As a writer and a teacher of writing, I deal on a daily basis with people who struggle with all their heart and soul to capture that sensation -- the encounter with a Work of God's Art -- and convey it to you, the reader in a form that will work for you. The writer is trying to discuss with you one of God's Works of Art that particularly impressed him/her. We call the subject of such discussions philosophy, and in a novel it is found expressed in the Theme.

As a professional novelist of twenty-five years experience with the publishing industry, I know how often it happens that the writer succeeds in creating a Work of Art only to have publishers fail to convey it to its market, fail to make a profit, and then blame that failure to make a profit on the writer for failing in his/her Art.

As a reader of more than forty years experience, I know how often it happens that a reader experiences an overwhelming helpless frustration at being unable to get more of a particular kind of novel, a particular author, or a particular TV series.

As a person, I'm familiar with the cynical reaction to these failures: "The best shows are always cancelled."

Anyone who listens to the news knows that the Christmas Buying Season is make-or-break time for retailers and manufacturers such as Publishers and Booksellers. However much you or I may view this artificially whipped up frenzy with disgust, it has become a fact of life in the United States. Those who do not "make it" through this season, die.

The publisher's purpose, remember, is not to deliver a pleasure-hit via Art but to make a profit. Also recall that such profits happen when the publisher's purpose and the purpose of publishing coincide. Once rewarded with a profit, a publisher is likely to repeat the behavior that earned the reward.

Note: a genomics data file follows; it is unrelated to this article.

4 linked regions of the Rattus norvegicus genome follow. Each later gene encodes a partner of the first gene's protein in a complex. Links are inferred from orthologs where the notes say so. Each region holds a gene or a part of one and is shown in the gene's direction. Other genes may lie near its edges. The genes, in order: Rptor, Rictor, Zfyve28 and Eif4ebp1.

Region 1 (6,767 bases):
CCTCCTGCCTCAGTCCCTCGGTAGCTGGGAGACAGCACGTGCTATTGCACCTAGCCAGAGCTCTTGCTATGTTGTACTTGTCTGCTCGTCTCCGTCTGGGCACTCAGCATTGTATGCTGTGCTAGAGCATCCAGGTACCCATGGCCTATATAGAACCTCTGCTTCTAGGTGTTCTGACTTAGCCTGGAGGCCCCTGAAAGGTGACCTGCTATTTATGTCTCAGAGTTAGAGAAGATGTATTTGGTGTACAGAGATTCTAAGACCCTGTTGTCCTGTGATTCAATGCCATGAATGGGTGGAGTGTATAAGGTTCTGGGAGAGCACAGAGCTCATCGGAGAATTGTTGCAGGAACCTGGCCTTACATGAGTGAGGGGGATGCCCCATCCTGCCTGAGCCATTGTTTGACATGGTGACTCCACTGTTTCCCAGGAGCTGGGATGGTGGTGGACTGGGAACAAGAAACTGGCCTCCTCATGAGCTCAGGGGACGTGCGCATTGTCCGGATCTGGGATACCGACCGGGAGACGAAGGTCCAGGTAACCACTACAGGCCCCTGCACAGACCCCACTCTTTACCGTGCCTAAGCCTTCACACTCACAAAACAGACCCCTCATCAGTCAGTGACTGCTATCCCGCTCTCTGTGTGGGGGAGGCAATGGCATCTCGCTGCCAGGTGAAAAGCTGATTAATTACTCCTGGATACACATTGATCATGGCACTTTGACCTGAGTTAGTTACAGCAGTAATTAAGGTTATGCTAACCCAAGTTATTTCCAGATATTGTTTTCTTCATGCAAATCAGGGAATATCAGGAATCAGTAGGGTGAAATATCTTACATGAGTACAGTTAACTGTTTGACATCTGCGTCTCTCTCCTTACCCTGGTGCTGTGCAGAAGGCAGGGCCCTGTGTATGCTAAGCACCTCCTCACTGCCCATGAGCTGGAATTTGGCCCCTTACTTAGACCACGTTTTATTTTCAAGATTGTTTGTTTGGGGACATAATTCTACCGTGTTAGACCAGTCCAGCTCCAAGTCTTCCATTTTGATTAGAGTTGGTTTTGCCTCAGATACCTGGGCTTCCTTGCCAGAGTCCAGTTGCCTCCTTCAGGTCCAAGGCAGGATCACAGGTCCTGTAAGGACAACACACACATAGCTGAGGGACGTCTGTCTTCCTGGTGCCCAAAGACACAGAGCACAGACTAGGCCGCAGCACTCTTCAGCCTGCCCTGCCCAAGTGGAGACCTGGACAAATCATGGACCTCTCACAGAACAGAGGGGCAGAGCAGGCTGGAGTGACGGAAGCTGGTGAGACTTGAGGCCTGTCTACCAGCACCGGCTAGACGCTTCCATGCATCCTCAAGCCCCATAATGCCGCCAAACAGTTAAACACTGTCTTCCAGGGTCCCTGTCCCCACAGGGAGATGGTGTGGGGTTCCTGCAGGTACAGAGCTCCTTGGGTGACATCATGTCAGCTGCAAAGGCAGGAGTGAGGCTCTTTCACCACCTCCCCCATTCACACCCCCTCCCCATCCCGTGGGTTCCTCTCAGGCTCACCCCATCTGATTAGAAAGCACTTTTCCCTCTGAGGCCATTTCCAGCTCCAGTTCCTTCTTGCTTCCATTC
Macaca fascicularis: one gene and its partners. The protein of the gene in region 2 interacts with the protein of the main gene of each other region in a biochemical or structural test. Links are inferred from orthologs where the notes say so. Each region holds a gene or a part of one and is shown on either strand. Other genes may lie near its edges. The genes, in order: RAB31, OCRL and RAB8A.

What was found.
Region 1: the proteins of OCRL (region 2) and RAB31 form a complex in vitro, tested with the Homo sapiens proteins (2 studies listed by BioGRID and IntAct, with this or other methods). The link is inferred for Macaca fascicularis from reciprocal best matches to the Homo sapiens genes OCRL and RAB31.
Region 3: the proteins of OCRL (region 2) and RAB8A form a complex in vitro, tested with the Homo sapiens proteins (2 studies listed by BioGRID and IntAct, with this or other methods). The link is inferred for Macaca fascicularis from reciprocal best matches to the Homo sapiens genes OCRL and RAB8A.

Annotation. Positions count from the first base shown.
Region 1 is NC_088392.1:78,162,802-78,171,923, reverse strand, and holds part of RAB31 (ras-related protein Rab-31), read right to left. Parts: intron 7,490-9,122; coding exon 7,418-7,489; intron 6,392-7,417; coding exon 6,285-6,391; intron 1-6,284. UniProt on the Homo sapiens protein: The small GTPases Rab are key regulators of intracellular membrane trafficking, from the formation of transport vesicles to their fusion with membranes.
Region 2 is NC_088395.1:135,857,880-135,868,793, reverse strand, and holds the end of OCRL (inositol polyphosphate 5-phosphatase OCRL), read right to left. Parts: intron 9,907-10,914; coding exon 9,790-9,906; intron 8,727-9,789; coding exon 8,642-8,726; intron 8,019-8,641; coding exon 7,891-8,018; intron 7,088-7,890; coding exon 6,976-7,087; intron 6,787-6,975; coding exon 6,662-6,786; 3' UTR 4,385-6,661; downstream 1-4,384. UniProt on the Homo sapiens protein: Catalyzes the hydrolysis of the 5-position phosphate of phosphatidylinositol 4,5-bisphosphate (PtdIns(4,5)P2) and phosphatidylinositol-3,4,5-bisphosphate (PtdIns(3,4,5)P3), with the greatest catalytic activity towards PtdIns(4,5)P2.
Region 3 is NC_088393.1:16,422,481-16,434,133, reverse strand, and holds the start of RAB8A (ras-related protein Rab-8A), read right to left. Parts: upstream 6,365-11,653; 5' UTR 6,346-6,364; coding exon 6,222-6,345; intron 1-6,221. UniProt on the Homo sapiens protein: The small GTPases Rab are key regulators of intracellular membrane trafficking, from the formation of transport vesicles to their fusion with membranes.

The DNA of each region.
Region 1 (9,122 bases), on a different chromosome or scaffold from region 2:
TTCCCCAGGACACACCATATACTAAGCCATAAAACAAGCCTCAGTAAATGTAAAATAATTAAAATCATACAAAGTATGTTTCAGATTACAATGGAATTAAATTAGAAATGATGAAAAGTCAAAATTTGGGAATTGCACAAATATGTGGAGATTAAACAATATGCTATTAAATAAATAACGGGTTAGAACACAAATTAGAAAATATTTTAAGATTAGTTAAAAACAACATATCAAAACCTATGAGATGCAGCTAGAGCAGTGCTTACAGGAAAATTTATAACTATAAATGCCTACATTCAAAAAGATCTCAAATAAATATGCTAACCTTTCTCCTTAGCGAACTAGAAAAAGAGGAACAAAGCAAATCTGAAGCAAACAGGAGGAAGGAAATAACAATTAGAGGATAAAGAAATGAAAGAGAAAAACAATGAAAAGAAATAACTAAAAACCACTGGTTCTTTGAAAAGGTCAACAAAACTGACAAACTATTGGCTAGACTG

Now, how many books have you bought this year that did not deliver a pleasure-hit to you? If your failure rate is significant despite the guidance of this column, let me suggest that an understanding of the book-buying process in terms of the Malkuth/Yesod model I've described may allow you to decrease your failure rate and at the same time spur publishers to provide more of what you're looking for.

Think back to the book which most moved you, most impressed you, most excited you -- the most memorable book you've read. Or it might be a group of books -- a series by one writer, or a number of series by writers who bounce ideas back and forth.

The night before you intend to book-shop, while you are falling asleep, imagine yourself into the universe depicted in that book or series. When you wake, try to retrieve the ambiance, the feeling, of the place on the astral plane where that universe exists. Hang this feeling on a Tarot card or some other relevant symbol and take it with you on your shopping expedition.

In the store, stand back from the shelves, summon that universe, let your eyes go unfocused, and see what book spines or fronts are clearer, brighter, or translucent to astral energies. Look for the Godshine emanating from the author's name, the book title, or even the edges of the pages.